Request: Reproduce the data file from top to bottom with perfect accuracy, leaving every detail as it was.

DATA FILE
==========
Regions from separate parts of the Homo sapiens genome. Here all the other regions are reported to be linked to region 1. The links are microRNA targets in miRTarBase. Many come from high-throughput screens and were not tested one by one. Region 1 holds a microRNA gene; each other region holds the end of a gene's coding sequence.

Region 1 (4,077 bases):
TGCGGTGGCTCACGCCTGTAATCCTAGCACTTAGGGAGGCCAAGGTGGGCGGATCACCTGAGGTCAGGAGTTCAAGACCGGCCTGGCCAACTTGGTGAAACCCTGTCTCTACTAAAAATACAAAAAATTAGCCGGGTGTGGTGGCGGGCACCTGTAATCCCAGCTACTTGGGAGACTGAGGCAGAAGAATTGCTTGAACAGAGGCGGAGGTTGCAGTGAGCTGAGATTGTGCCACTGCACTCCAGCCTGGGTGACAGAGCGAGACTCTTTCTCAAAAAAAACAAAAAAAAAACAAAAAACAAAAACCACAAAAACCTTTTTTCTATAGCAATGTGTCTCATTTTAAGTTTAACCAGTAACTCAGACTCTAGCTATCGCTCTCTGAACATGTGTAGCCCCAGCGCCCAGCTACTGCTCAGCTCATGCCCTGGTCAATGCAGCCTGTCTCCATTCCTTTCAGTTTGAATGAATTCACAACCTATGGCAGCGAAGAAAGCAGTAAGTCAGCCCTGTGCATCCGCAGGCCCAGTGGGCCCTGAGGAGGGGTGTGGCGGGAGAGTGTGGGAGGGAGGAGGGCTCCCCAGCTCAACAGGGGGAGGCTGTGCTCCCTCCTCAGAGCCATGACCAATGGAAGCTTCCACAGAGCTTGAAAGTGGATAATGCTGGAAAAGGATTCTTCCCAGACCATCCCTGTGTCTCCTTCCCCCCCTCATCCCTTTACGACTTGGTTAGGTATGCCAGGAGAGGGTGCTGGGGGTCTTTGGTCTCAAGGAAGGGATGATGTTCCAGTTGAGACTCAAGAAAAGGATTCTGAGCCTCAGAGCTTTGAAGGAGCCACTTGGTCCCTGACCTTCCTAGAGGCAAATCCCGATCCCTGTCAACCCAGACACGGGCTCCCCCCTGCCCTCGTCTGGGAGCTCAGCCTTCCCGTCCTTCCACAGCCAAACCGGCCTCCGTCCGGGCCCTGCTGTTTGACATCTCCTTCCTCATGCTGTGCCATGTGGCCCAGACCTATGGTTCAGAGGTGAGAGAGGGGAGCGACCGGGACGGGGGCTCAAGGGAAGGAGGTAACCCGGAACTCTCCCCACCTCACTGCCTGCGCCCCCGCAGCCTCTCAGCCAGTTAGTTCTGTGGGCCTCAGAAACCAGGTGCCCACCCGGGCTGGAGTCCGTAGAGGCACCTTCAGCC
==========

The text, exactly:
Regions from separate parts of the Homo sapiens genome. Here all the other regions are reported to be linked to region 1. The links are microRNA targets in miRTarBase. Many come from high-throughput screens and were not tested one by one. Region 1 holds a microRNA gene; each other region holds the end of a gene's coding sequence.

Region 1 (4,077 bases):
TGCGGTGGCTCACGCCTGTAATCCTAGCACTTAGGGAGGCCAAGGTGGGCGGATCACCTGAGGTCAGGAGTTCAAGACCGGCCTGGCCAACTTGGTGAAACCCTGTCTCTACTAAAAATACAAAAAATTAGCCGGGTGTGGTGGCGGGCACCTGTAATCCCAGCTACTTGGGAGACTGAGGCAGAAGAATTGCTTGAACAGAGGCGGAGGTTGCAGTGAGCTGAGATTGTGCCACTGCACTCCAGCCTGGGTGACAGAGCGAGACTCTTTCTCAAAAAAAACAAAAAAAAAACAAAAAACAAAAACCACAAAAACCTTTTTTCTATAGCAATGTGTCTCATTTTAAGTTTAACCAGTAACTCAGACTCTAGCTATCGCTCTCTGAACATGTGTAGCCCCAGCGCCCAGCTACTGCTCAGCTCATGCCCTGGTCAATGCAGCCTGTCTCCATTCCTTTCAGTTTGAATGAATTCACAACCTATGGCAGCGAAGAAAGCAGTAAGTCAGCCCTGTGCATCCGCAGGCCCAGTGGGCCCTGAGGAGGGGTGTGGCGGGAGAGTGTGGGAGGGAGGAGGGCTCCCCAGCTCAACAGGGGGAGGCTGTGCTCCCTCCTCAGAGCCATGACCAATGGAAGCTTCCACAGAGCTTGAAAGTGGATAATGCTGGAAAAGGATTCTTCCCAGACCATCCCTGTGTCTCCTTCCCCCCCTCATCCCTTTACGACTTGGTTAGGTATGCCAGGAGAGGGTGCTGGGGGTCTTTGGTCTCAAGGAAGGGATGATGTTCCAGTTGAGACTCAAGAAAAGGATTCTGAGCCTCAGAGCTTTGAAGGAGCCACTTGGTCCCTGACCTTCCTAGAGGCAAATCCCGATCCCTGTCAACCCAGACACGGGCTCCCCCCTGCCCTCGTCTGGGAGCTCAGCCTTCCCGTCCTTCCACAGCCAAACCGGCCTCCGTCCGGGCCCTGCTGTTTGACATCTCCTTCCTCATGCTGTGCCATGTGGCCCAGACCTATGGTTCAGAGGTGAGAGAGGGGAGCGACCGGGACGGGGGCTCAAGGGAAGGAGGTAACCCGGAACTCTCCCCACCTCACTGCCTGCGCCCCCGCAGCCTCTCAGCCAGTTAGTTCTGTGGGCCTCAGAAACCAGGTGCCCACCCGGGCTGGAGTCCGTAGAGGCACCTTCAGCC